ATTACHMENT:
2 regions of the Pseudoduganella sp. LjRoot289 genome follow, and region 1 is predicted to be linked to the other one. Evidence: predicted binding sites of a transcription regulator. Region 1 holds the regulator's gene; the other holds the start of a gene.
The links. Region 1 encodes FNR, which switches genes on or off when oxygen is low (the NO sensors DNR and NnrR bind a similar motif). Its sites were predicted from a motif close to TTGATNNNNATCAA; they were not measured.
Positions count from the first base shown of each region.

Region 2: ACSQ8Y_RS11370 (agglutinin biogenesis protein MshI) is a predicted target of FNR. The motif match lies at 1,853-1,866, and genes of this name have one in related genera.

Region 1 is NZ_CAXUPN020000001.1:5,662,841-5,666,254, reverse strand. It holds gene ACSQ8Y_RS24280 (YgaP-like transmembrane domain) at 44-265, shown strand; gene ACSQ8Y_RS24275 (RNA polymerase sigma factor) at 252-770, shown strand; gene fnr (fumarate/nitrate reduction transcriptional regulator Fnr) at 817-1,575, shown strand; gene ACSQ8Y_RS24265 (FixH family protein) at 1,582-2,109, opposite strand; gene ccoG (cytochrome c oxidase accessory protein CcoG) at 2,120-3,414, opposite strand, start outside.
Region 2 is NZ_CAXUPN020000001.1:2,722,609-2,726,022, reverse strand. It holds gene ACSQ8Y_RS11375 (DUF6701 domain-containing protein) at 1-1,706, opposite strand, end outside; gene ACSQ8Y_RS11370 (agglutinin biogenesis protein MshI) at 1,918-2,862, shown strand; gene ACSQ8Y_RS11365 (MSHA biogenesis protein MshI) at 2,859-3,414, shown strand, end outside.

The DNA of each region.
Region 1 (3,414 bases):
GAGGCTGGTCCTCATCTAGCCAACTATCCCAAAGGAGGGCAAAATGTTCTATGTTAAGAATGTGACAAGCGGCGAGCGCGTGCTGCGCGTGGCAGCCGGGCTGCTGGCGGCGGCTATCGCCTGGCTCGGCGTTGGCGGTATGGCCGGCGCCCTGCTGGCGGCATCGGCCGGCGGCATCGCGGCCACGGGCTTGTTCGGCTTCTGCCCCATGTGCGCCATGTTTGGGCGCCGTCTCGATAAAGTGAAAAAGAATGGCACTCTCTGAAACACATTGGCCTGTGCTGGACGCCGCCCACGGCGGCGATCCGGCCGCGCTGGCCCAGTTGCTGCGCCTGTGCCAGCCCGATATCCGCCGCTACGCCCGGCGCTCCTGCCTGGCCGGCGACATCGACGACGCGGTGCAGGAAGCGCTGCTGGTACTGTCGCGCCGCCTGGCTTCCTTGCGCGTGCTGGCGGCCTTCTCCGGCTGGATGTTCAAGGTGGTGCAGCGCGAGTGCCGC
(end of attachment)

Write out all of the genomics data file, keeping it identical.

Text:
2 regions of the Pseudoduganella sp. LjRoot289 genome follow, and region 1 is predicted to be linked to the other one. Evidence: predicted binding sites of a transcription regulator. Region 1 holds the regulator's gene; the other holds the start of a gene.
The links. Region 1 encodes FNR, which switches genes on or off when oxygen is low (the NO sensors DNR and NnrR bind a similar motif). Its sites were predicted from a motif close to TTGATNNNNATCAA; they were not measured.
Positions count from the first base shown of each region.

Region 2: ACSQ8Y_RS11370 (agglutinin biogenesis protein MshI) is a predicted target of FNR. The motif match lies at 1,853-1,866, and genes of this name have one in related genera.

Region 1 is NZ_CAXUPN020000001.1:5,662,841-5,666,254, reverse strand. It holds gene ACSQ8Y_RS24280 (YgaP-like transmembrane domain) at 44-265, shown strand; gene ACSQ8Y_RS24275 (RNA polymerase sigma factor) at 252-770, shown strand; gene fnr (fumarate/nitrate reduction transcriptional regulator Fnr) at 817-1,575, shown strand; gene ACSQ8Y_RS24265 (FixH family protein) at 1,582-2,109, opposite strand; gene ccoG (cytochrome c oxidase accessory protein CcoG) at 2,120-3,414, opposite strand, start outside.
Region 2 is NZ_CAXUPN020000001.1:2,722,609-2,726,022, reverse strand. It holds gene ACSQ8Y_RS11375 (DUF6701 domain-containing protein) at 1-1,706, opposite strand, end outside; gene ACSQ8Y_RS11370 (agglutinin biogenesis protein MshI) at 1,918-2,862, shown strand; gene ACSQ8Y_RS11365 (MSHA biogenesis protein MshI) at 2,859-3,414, shown strand, end outside.

The DNA of each region.
Region 1 (3,414 bases):
GAGGCTGGTCCTCATCTAGCCAACTATCCCAAAGGAGGGCAAAATGTTCTATGTTAAGAATGTGACAAGCGGCGAGCGCGTGCTGCGCGTGGCAGCCGGGCTGCTGGCGGCGGCTATCGCCTGGCTCGGCGTTGGCGGTATGGCCGGCGCCCTGCTGGCGGCATCGGCCGGCGGCATCGCGGCCACGGGCTTGTTCGGCTTCTGCCCCATGTGCGCCATGTTTGGGCGCCGTCTCGATAAAGTGAAAAAGAATGGCACTCTCTGAAACACATTGGCCTGTGCTGGACGCCGCCCACGGCGGCGATCCGGCCGCGCTGGCCCAGTTGCTGCGCCTGTGCCAGCCCGATATCCGCCGCTACGCCCGGCGCTCCTGCCTGGCCGGCGACATCGACGACGCGGTGCAGGAAGCGCTGCTGGTACTGTCGCGCCGCCTGGCTTCCTTGCGCGTGCTGGCGGCCTTCTCCGGCTGGATGTTCAAGGTGGTGCAGCGCGAGTGCCGC